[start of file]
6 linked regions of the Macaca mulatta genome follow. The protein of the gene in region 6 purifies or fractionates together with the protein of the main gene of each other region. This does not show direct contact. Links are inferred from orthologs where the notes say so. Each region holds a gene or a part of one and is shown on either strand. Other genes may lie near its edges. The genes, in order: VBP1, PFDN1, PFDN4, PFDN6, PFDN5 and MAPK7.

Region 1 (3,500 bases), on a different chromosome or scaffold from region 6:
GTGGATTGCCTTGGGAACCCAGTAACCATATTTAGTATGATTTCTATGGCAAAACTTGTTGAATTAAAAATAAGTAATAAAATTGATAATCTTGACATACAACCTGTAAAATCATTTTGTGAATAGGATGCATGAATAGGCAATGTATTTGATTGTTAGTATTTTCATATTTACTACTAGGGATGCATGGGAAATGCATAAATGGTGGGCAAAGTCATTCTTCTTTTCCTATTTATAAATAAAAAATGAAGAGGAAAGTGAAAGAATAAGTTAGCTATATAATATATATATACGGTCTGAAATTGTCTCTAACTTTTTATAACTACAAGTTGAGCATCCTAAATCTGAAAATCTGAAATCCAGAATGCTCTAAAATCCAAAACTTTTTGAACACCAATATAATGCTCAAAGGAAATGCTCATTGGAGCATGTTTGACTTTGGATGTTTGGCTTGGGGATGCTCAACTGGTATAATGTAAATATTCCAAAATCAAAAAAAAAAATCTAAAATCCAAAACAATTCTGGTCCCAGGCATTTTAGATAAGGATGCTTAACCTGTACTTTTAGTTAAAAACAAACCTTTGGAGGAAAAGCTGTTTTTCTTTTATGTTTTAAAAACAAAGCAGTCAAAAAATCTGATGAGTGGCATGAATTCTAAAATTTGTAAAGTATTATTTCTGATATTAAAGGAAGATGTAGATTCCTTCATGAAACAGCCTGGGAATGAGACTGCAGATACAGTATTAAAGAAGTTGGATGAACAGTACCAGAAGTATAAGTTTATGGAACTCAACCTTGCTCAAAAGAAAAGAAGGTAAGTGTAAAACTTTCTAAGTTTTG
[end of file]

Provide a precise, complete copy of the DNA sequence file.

6 linked regions of the Macaca mulatta genome follow. The protein of the gene in region 6 purifies or fractionates together with the protein of the main gene of each other region. This does not show direct contact. Links are inferred from orthologs where the notes say so. Each region holds a gene or a part of one and is shown on either strand. Other genes may lie near its edges. The genes, in order: VBP1, PFDN1, PFDN4, PFDN6, PFDN5 and MAPK7.

Region 1 (3,500 bases), on a different chromosome or scaffold from region 6:
GTGGATTGCCTTGGGAACCCAGTAACCATATTTAGTATGATTTCTATGGCAAAACTTGTTGAATTAAAAATAAGTAATAAAATTGATAATCTTGACATACAACCTGTAAAATCATTTTGTGAATAGGATGCATGAATAGGCAATGTATTTGATTGTTAGTATTTTCATATTTACTACTAGGGATGCATGGGAAATGCATAAATGGTGGGCAAAGTCATTCTTCTTTTCCTATTTATAAATAAAAAATGAAGAGGAAAGTGAAAGAATAAGTTAGCTATATAATATATATATACGGTCTGAAATTGTCTCTAACTTTTTATAACTACAAGTTGAGCATCCTAAATCTGAAAATCTGAAATCCAGAATGCTCTAAAATCCAAAACTTTTTGAACACCAATATAATGCTCAAAGGAAATGCTCATTGGAGCATGTTTGACTTTGGATGTTTGGCTTGGGGATGCTCAACTGGTATAATGTAAATATTCCAAAATCAAAAAAAAAAATCTAAAATCCAAAACAATTCTGGTCCCAGGCATTTTAGATAAGGATGCTTAACCTGTACTTTTAGTTAAAAACAAACCTTTGGAGGAAAAGCTGTTTTTCTTTTATGTTTTAAAAACAAAGCAGTCAAAAAATCTGATGAGTGGCATGAATTCTAAAATTTGTAAAGTATTATTTCTGATATTAAAGGAAGATGTAGATTCCTTCATGAAACAGCCTGGGAATGAGACTGCAGATACAGTATTAAAGAAGTTGGATGAACAGTACCAGAAGTATAAGTTTATGGAACTCAACCTTGCTCAAAAGAAAAGAAGGTAAGTGTAAAACTTTCTAAGTTTTG